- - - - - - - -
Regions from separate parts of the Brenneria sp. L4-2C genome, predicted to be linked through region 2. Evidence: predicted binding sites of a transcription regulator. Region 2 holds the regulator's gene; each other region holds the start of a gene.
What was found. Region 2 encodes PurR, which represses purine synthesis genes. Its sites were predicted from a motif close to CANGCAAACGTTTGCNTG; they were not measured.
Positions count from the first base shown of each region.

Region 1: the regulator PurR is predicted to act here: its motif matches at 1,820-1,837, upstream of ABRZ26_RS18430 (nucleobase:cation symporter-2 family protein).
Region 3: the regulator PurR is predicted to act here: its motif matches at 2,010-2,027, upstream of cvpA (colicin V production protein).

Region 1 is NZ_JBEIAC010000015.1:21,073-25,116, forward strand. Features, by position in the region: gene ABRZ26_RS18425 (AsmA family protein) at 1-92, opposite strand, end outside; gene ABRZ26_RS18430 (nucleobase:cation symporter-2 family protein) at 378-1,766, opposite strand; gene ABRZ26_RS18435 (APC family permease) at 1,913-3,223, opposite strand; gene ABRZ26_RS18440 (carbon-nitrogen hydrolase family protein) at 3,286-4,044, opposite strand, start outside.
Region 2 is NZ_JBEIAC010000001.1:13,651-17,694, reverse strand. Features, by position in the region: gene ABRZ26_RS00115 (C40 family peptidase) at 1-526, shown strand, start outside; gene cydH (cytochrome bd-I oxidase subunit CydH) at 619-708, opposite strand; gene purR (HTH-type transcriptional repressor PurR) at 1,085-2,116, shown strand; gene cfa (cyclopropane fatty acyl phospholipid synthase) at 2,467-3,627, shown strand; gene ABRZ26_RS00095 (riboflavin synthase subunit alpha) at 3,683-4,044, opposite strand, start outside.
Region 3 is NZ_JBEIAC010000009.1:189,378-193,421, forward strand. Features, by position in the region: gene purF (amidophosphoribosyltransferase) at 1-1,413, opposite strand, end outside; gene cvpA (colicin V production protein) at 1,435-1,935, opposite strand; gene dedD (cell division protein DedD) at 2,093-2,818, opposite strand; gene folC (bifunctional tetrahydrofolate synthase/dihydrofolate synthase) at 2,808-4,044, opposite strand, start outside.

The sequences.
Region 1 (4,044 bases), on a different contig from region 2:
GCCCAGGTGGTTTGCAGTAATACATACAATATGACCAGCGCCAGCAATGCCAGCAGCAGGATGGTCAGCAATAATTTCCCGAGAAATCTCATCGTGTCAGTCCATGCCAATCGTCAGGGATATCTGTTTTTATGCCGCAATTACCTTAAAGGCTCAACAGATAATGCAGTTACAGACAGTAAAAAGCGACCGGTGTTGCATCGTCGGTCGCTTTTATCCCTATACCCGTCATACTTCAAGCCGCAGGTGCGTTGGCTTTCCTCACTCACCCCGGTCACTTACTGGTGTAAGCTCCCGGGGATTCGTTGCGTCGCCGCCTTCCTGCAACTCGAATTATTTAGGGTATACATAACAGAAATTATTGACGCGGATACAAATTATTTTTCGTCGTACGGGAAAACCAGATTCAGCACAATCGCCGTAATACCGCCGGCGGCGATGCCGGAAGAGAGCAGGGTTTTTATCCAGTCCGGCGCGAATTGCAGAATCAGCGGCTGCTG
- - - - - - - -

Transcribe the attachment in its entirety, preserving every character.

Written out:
Regions from separate parts of the Brenneria sp. L4-2C genome, predicted to be linked through region 2. Evidence: predicted binding sites of a transcription regulator. Region 2 holds the regulator's gene; each other region holds the start of a gene.
What was found. Region 2 encodes PurR, which represses purine synthesis genes. Its sites were predicted from a motif close to CANGCAAACGTTTGCNTG; they were not measured.
Positions count from the first base shown of each region.

Region 1: the regulator PurR is predicted to act here: its motif matches at 1,820-1,837, upstream of ABRZ26_RS18430 (nucleobase:cation symporter-2 family protein).
Region 3: the regulator PurR is predicted to act here: its motif matches at 2,010-2,027, upstream of cvpA (colicin V production protein).

Region 1 is NZ_JBEIAC010000015.1:21,073-25,116, forward strand. Features, by position in the region: gene ABRZ26_RS18425 (AsmA family protein) at 1-92, opposite strand, end outside; gene ABRZ26_RS18430 (nucleobase:cation symporter-2 family protein) at 378-1,766, opposite strand; gene ABRZ26_RS18435 (APC family permease) at 1,913-3,223, opposite strand; gene ABRZ26_RS18440 (carbon-nitrogen hydrolase family protein) at 3,286-4,044, opposite strand, start outside.
Region 2 is NZ_JBEIAC010000001.1:13,651-17,694, reverse strand. Features, by position in the region: gene ABRZ26_RS00115 (C40 family peptidase) at 1-526, shown strand, start outside; gene cydH (cytochrome bd-I oxidase subunit CydH) at 619-708, opposite strand; gene purR (HTH-type transcriptional repressor PurR) at 1,085-2,116, shown strand; gene cfa (cyclopropane fatty acyl phospholipid synthase) at 2,467-3,627, shown strand; gene ABRZ26_RS00095 (riboflavin synthase subunit alpha) at 3,683-4,044, opposite strand, start outside.
Region 3 is NZ_JBEIAC010000009.1:189,378-193,421, forward strand. Features, by position in the region: gene purF (amidophosphoribosyltransferase) at 1-1,413, opposite strand, end outside; gene cvpA (colicin V production protein) at 1,435-1,935, opposite strand; gene dedD (cell division protein DedD) at 2,093-2,818, opposite strand; gene folC (bifunctional tetrahydrofolate synthase/dihydrofolate synthase) at 2,808-4,044, opposite strand, start outside.

The sequences.
Region 1 (4,044 bases), on a different contig from region 2:
GCCCAGGTGGTTTGCAGTAATACATACAATATGACCAGCGCCAGCAATGCCAGCAGCAGGATGGTCAGCAATAATTTCCCGAGAAATCTCATCGTGTCAGTCCATGCCAATCGTCAGGGATATCTGTTTTTATGCCGCAATTACCTTAAAGGCTCAACAGATAATGCAGTTACAGACAGTAAAAAGCGACCGGTGTTGCATCGTCGGTCGCTTTTATCCCTATACCCGTCATACTTCAAGCCGCAGGTGCGTTGGCTTTCCTCACTCACCCCGGTCACTTACTGGTGTAAGCTCCCGGGGATTCGTTGCGTCGCCGCCTTCCTGCAACTCGAATTATTTAGGGTATACATAACAGAAATTATTGACGCGGATACAAATTATTTTTCGTCGTACGGGAAAACCAGATTCAGCACAATCGCCGTAATACCGCCGGCGGCGATGCCGGAAGAGAGCAGGGTTTTTATCCAGTCCGGCGCGAATTGCAGAATCAGCGGCTGCTG